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21st of September – International Day of Piece: women’s role in piecebuilding

International Day of Peace was started in 1981 but began to be celebrated annually on September 21, 2002. The UN has proposed to make it more significant, calling on warring parties around the world to declare a ceasefire and to renounce violence on this day.

The desire for peace, the expectation for peace have become the main dream and goal of Ukraine since the military aggression of the Russian Federation. But peace does not come by itself. It needs to be built, kept and strengthened. Women play an important role in this.

International Day of Peace is inseparably linked to another date – the 31st of October in 2000, when UN Security Council Resolution 1325 was adopted. This document was the first step in recognizing the disproportionate impact of war on women, as well as the importance of women’s participation and leadership in conflict prevention and peacebuilding.

The active participation of women is a necessary condition for achieving international peace and security. It is the significant resolution and a major source of inspiration for those who support gender equality around the world. The document is the first attempt to link the experience of women in war conflicts to the action plans for international peace and security.

“If a woman has the right, then she has a choice! With the opening up of military positions for women and the opportunity for them to get military education, more and more women are choosing careers in the security and defense sectors. As the number of women in this sector increases, people tend to trust law enforcement institutions more, and this factor is especially important in the peacebuilding process. Where women are, there is less aggression and violence, there are more opportunities for dialogue and establishing safe conditions,” said Maria Ionova, the People’s Deputy of Ukraine and co-founder of the Ukrainian Women’s Congress.

According to the UN-Women, women and men get different experience in conflicts. And when we talk about differences, we should remember that the civilian population may suffer in conflict in a different way and have different needs.

Women and girls:

  • it may be more difficult for them to get food, fuel, water;
  • women usually take care of more addicts;
  • they have a higher risk of sexual violence – victims of sexual violence are more often abandoned by relatives and society;
  • women could be forced into prostitution;
  • rehabilitation programs may ignore women’s and girls’ needs.

Men and boys:

  • they are more often responsible for the caring for the family;
  • they deal with weapons more often;
  • boys can be forced to join the army;
  • men may have a disability and not be able to work to support their families after the conflict;
  • men can resort to violence more often;
  • rehabilitation programs can be aimed only at former combatants.

What does UN 1325 Security Council Resolution state?

The Resolution of The Security Council provides recommendations to both states and international organizations to involve women in overcoming military conflicts, for instance:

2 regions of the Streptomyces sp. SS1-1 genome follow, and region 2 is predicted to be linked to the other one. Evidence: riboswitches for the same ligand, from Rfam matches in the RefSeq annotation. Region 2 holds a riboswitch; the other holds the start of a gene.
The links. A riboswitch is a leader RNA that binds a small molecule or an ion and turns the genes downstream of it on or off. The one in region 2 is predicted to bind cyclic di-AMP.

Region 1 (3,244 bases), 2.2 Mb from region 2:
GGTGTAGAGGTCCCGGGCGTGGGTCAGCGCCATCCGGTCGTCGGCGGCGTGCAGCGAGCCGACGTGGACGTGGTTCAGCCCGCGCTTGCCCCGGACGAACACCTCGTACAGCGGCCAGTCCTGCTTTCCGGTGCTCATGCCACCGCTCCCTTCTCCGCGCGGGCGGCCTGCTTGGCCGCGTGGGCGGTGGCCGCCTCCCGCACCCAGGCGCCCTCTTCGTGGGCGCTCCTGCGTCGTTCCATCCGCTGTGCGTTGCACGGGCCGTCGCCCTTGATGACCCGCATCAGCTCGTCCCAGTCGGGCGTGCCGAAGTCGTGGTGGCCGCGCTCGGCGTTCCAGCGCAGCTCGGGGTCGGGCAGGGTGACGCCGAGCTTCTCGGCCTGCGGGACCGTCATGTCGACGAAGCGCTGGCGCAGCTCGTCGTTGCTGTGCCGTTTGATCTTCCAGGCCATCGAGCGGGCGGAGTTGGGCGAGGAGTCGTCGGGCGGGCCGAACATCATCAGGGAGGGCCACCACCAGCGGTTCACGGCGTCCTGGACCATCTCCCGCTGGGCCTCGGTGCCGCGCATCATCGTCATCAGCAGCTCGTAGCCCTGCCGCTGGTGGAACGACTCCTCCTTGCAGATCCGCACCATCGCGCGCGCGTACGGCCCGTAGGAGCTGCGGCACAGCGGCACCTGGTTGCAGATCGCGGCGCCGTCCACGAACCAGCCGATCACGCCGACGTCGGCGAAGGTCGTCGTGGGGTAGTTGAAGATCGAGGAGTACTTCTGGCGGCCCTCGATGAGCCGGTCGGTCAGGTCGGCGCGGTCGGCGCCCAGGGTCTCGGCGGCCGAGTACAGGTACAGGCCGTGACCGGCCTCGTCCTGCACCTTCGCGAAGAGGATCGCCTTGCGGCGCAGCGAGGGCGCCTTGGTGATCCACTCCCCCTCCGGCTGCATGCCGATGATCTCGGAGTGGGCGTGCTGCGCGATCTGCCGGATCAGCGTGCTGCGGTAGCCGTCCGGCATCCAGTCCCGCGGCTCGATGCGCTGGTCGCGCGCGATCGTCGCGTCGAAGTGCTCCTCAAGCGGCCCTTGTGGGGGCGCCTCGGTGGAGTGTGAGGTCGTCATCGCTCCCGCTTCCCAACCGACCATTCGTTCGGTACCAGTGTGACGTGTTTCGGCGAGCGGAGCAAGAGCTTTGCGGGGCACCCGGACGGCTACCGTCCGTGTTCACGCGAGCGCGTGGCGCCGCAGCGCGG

• calls for the states to ensure the participation of women at all levels of decision-making in national, regional and international institutions and mechanisms for conflict prevention, regulation and resolution;
  • urges the Member States to increase their voluntary financial, technical and other support for gender-sensitive issues in training the stuff;
  • invites Member States to include the recommendations in national training programs for military and civilian police personnel, civilian personnel for peacekeeping operations;
  • calls the Secretary-General to increase the participation of women in conflict resolution and peace processes at policy levels and to introduce more women as Special Representatives and Envoys for peacekeeping missions, UN field operations, especially military observers, civilians, police, human rights and humanitarian staff;
  • inclusion of a gender component in peacekeeping operations;
  • provide guidance to Member States.

At the same time, according to the OSCE, only 2% of mediators and mediators, 9% of negotiators in the world’s military conflicts during 1992-2011 are women. In the UN peacekeeping mission system, women are recruited mainly as support staff. In 2014, women accounted 3% of military personnel and 10% of police. Only 2% of funding for peace and security programs goes to gender equality or women’s support.

Ukraine adopted a National Action Plan to implement UN 1325 Security Council Resolution 1325 “Women, Peace, Security” for the period up to 2020 In February 2016.

It is important to understand that military conflicts have a great impact on the lives of women and men. At the same time, many women are not passive observers. They perform active functions – serve in the armed forces, law enforcement agencies, volunteer battalions. Women make up most of volunteer groups and organizations, providing support to both the military and civilians who remain in the temporarily occupied territories, as well as internally displaced people.

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